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The last of Jurong Road

This past weekend, a significant event in the History of Movement in Singapore took place - the historic Jurong Road was closed on 27 September for future expungement.

Jurong Road, facing west. The base picture was taken from Google Maps, although the view is outdated - most of the Tengah Forest north of Jurong Road has been cleared for Tengah town, leaving a narrow strip of trees next to Jurong Road.

In the 19th century, Jurong Road was laid down to connect what is now Upper Bukit Timah Road to the Sungei Jurong (now Jurong Lake) area. Over decades, the trunk road was lengthened in stages, until it met the sea at Tuas Village in the early 1930s. In all, its length was around 10 miles. Jurong Road became a major trunk road serving the rural southwestern part of Singapore Island.

(Around 1961, the trunk road west of the junction with Boon Lay Road - Jalan Boon Lay today - was renamed Upper Jurong Road to make it easier for the postal and utility services to locate addresses.)

Urban redevelopment arrived in Jurong, starting with industrialisation in the 1960s. Bukit Batok New Town came up in the 1980s, causing much of the eastern part of Jurong Road to be expunged. A small stretch next to Upper Bukit Timah Road survives as Old Jurong Road today.

Old Jurong Road, at the junction with Upper Bukit Timah Road. Credit: Google Maps.

Also, in the 1980s, the extension of the Pan-Island Expressway (PIE) to the west of the island permanently separated Jurong Road from Upper Jurong Road. More of Jurong Road was expunged, leaving a 2.5-km stretch just north of the PIE - the stretch which closed this past weekend.

Meanwhile, a small part of Upper Jurong Road has also survived, mostly next to SAFTI Military Institute.

Upper Jurong Road, next to SAFTI Military Institute. Credit: Google Maps.

It is clear that in the Jurong area, the PIE has replaced the Jurong-Upper Jurong trunk road as the primary channel for motor vehicles. What is left of Jurong Road was a time capsule of an era when trunk roads served the rural parts of Singapore - but no longer.

Throughout modern Singapore’s history, a persistent theme is that of old channels of Movement being replaced by new channels. Jurong Road will suffer the same fate - it will make way for viaducts of the upcoming Jurong Region MRT Line, and road connections between Tengah town and the PIE. As reported in the news:

Motorists and residents of the upcoming Tengah town in the west will have direct access to the Pan-Island Expressway by 2027.

The Land Transport Authority (LTA) will be calling a tender for new connections which will include a flyover, and which will also give residents in Jurong town another link to the PIE.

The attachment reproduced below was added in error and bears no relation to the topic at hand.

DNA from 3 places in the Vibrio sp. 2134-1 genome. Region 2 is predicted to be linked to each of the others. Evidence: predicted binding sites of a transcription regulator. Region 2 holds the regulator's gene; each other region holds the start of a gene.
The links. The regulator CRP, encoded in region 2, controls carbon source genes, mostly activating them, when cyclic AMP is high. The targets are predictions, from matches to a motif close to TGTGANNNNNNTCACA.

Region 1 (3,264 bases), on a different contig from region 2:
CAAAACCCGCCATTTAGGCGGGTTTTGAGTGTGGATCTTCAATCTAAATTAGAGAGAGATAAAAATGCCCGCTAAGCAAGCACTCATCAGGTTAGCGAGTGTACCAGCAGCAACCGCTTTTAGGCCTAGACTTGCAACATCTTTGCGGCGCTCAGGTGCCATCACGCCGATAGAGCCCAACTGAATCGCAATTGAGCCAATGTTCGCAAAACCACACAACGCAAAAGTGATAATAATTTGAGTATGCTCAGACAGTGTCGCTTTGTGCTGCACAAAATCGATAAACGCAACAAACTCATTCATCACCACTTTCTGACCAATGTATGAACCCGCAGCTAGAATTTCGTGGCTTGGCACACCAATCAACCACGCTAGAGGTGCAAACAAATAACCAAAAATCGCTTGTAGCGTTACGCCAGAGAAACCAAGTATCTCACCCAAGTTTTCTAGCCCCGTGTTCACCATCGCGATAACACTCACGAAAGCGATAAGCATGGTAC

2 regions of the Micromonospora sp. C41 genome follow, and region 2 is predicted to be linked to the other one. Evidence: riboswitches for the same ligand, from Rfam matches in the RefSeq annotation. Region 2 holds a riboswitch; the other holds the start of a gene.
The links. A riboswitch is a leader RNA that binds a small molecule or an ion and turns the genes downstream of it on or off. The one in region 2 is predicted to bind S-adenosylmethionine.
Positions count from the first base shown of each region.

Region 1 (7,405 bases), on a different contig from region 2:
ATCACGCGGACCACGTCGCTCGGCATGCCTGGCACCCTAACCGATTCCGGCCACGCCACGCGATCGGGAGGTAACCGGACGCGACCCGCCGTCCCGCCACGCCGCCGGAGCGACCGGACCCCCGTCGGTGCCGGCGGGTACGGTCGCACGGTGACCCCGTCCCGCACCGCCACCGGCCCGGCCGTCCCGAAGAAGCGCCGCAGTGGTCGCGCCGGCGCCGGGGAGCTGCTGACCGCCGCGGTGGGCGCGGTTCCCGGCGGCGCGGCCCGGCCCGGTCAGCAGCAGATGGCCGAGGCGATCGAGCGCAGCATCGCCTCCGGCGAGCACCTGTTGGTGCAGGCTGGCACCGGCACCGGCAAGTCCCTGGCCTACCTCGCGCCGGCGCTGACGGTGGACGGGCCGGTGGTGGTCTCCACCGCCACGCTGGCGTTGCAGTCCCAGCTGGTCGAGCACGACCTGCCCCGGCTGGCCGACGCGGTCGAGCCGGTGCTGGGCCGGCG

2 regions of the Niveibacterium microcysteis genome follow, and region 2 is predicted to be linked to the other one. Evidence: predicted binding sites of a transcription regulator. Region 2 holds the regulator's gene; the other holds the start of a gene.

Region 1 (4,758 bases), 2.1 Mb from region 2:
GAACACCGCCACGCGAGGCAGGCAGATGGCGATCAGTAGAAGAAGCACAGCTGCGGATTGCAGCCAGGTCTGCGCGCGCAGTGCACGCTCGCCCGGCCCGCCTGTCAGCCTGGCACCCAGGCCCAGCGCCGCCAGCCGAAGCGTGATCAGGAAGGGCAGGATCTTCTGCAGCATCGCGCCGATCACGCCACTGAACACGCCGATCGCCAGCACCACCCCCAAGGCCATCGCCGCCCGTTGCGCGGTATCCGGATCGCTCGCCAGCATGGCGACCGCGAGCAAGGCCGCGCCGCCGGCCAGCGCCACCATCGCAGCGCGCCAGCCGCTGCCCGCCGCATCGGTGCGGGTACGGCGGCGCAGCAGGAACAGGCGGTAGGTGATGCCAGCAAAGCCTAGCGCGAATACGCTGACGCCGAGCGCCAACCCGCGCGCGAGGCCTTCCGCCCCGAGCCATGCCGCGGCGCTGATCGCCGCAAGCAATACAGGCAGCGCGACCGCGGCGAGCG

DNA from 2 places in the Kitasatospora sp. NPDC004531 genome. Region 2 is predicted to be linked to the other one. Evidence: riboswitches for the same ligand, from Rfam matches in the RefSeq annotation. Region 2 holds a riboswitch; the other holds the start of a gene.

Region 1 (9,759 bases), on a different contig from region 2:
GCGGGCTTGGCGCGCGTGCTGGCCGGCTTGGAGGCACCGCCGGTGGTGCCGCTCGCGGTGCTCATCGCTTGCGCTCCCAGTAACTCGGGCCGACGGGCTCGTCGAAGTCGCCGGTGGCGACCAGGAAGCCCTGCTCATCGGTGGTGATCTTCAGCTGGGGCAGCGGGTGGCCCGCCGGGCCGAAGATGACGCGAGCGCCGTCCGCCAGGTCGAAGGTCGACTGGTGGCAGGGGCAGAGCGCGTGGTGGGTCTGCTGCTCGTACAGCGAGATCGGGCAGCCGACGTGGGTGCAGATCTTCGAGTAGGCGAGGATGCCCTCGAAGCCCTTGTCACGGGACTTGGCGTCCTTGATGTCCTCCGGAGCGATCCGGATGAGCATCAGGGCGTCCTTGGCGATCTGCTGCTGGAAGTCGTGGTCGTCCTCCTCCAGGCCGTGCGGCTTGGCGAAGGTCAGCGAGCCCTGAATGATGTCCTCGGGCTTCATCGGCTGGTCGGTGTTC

The project involves building new roads and modifying existing ones.

It includes a 0.5km dual four-lane flyover along PIE near the exit to Jurong Canal Drive, a road junction below the flyover that will connect the PIE, Jurong Canal Drive and Tengah Boulevard leading to Tengah town, and widening of the PIE between Hong Kah Flyover and Bukit Batok Flyover.

The LTA said yesterday the tender will be called by the end of this year.

To facilitate the construction of the new flyover and a surface road junction, a 1.5km stretch of the PIE will be moved northwards onto a part of Jurong Road.

With this, traffic along Jurong Road will be re-routed to the PIE before joining Bukit Batok Road...

Credit: The Straits Times.

I’ve explored Jurong Road several times over the last few years, the most recent trip being a couple of weeks ago, after I read about the road’s imminent closure. Right to the end of its existence, the road has remained a single-lane dual carriageway, mostly without pavements or curbs; to the south, a buffer of grass and trees next to the PIE; to the north, what is left of the secondary forest of Tengah after mass clearance for Tengah town. I will miss the rustic peace and quiet walking along the road, and I will miss the company of the tall, mature trees lining the road.

I hope some of these mature trees will survive the sweeping changes to the landscape.
SBS Transit Bus Service 174. After Jurong Road's demise, 174 will ply the PIE instead.

I will also miss the bus stops along the road - some of them are themselves time capsules, bearing the names of old roads and tracks which had gone out of use and / or been expunged. Examples include Track 18, Track 22, and Hong Kah Circle. With the closure of these bus stops, the last physical reminders of these lost roads will disappear too.

"aft Track 18"

A bus enthusiast did a great job of filming the road and the bus service - SBS Transit’s 174 - which plied it until the night of 27 September, including the last buses to traverse the road in both directions. The YouTube video is here.

A YouTube user then commented on the video:

Jurong Road, it has been a good ride, and thank you for your service.


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